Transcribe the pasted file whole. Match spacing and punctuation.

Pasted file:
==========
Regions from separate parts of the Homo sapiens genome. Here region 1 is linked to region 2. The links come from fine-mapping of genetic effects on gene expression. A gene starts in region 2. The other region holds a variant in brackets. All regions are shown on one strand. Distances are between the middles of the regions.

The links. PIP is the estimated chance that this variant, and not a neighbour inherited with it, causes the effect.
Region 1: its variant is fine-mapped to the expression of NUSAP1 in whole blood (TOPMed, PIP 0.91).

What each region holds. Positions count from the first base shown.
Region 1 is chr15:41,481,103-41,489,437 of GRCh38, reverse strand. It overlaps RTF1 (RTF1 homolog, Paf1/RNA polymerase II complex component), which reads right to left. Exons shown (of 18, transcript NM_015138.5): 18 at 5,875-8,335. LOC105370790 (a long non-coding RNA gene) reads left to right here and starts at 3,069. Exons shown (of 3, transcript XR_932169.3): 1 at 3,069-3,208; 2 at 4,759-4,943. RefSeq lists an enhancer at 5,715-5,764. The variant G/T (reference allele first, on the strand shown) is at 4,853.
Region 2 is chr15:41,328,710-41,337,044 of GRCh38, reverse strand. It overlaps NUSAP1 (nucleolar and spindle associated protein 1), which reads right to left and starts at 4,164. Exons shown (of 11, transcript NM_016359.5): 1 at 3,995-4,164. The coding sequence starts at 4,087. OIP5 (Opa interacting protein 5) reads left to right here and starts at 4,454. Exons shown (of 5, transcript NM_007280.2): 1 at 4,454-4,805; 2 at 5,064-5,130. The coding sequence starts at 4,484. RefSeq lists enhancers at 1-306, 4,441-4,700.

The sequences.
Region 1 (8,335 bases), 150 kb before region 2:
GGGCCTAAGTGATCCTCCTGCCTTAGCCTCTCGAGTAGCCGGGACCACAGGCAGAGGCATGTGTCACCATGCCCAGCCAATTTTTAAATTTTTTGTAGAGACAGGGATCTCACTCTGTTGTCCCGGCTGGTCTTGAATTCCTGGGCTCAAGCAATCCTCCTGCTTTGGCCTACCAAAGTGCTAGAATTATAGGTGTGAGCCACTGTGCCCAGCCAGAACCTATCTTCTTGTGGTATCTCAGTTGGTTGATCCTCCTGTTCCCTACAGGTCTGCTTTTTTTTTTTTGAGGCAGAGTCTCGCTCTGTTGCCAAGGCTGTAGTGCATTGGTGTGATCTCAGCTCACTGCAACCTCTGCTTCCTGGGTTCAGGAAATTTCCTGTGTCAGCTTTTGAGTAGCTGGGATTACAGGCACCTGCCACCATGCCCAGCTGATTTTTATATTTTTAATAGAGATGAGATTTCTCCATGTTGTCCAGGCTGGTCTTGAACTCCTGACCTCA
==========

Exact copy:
Regions from separate parts of the Homo sapiens genome. Here region 1 is linked to region 2. The links come from fine-mapping of genetic effects on gene expression. A gene starts in region 2. The other region holds a variant in brackets. All regions are shown on one strand. Distances are between the middles of the regions.

The links. PIP is the estimated chance that this variant, and not a neighbour inherited with it, causes the effect.
Region 1: its variant is fine-mapped to the expression of NUSAP1 in whole blood (TOPMed, PIP 0.91).

What each region holds. Positions count from the first base shown.
Region 1 is chr15:41,481,103-41,489,437 of GRCh38, reverse strand. It overlaps RTF1 (RTF1 homolog, Paf1/RNA polymerase II complex component), which reads right to left. Exons shown (of 18, transcript NM_015138.5): 18 at 5,875-8,335. LOC105370790 (a long non-coding RNA gene) reads left to right here and starts at 3,069. Exons shown (of 3, transcript XR_932169.3): 1 at 3,069-3,208; 2 at 4,759-4,943. RefSeq lists an enhancer at 5,715-5,764. The variant G/T (reference allele first, on the strand shown) is at 4,853.
Region 2 is chr15:41,328,710-41,337,044 of GRCh38, reverse strand. It overlaps NUSAP1 (nucleolar and spindle associated protein 1), which reads right to left and starts at 4,164. Exons shown (of 11, transcript NM_016359.5): 1 at 3,995-4,164. The coding sequence starts at 4,087. OIP5 (Opa interacting protein 5) reads left to right here and starts at 4,454. Exons shown (of 5, transcript NM_007280.2): 1 at 4,454-4,805; 2 at 5,064-5,130. The coding sequence starts at 4,484. RefSeq lists enhancers at 1-306, 4,441-4,700.

The sequences.
Region 1 (8,335 bases), 150 kb before region 2:
GGGCCTAAGTGATCCTCCTGCCTTAGCCTCTCGAGTAGCCGGGACCACAGGCAGAGGCATGTGTCACCATGCCCAGCCAATTTTTAAATTTTTTGTAGAGACAGGGATCTCACTCTGTTGTCCCGGCTGGTCTTGAATTCCTGGGCTCAAGCAATCCTCCTGCTTTGGCCTACCAAAGTGCTAGAATTATAGGTGTGAGCCACTGTGCCCAGCCAGAACCTATCTTCTTGTGGTATCTCAGTTGGTTGATCCTCCTGTTCCCTACAGGTCTGCTTTTTTTTTTTTGAGGCAGAGTCTCGCTCTGTTGCCAAGGCTGTAGTGCATTGGTGTGATCTCAGCTCACTGCAACCTCTGCTTCCTGGGTTCAGGAAATTTCCTGTGTCAGCTTTTGAGTAGCTGGGATTACAGGCACCTGCCACCATGCCCAGCTGATTTTTATATTTTTAATAGAGATGAGATTTCTCCATGTTGTCCAGGCTGGTCTTGAACTCCTGACCTCA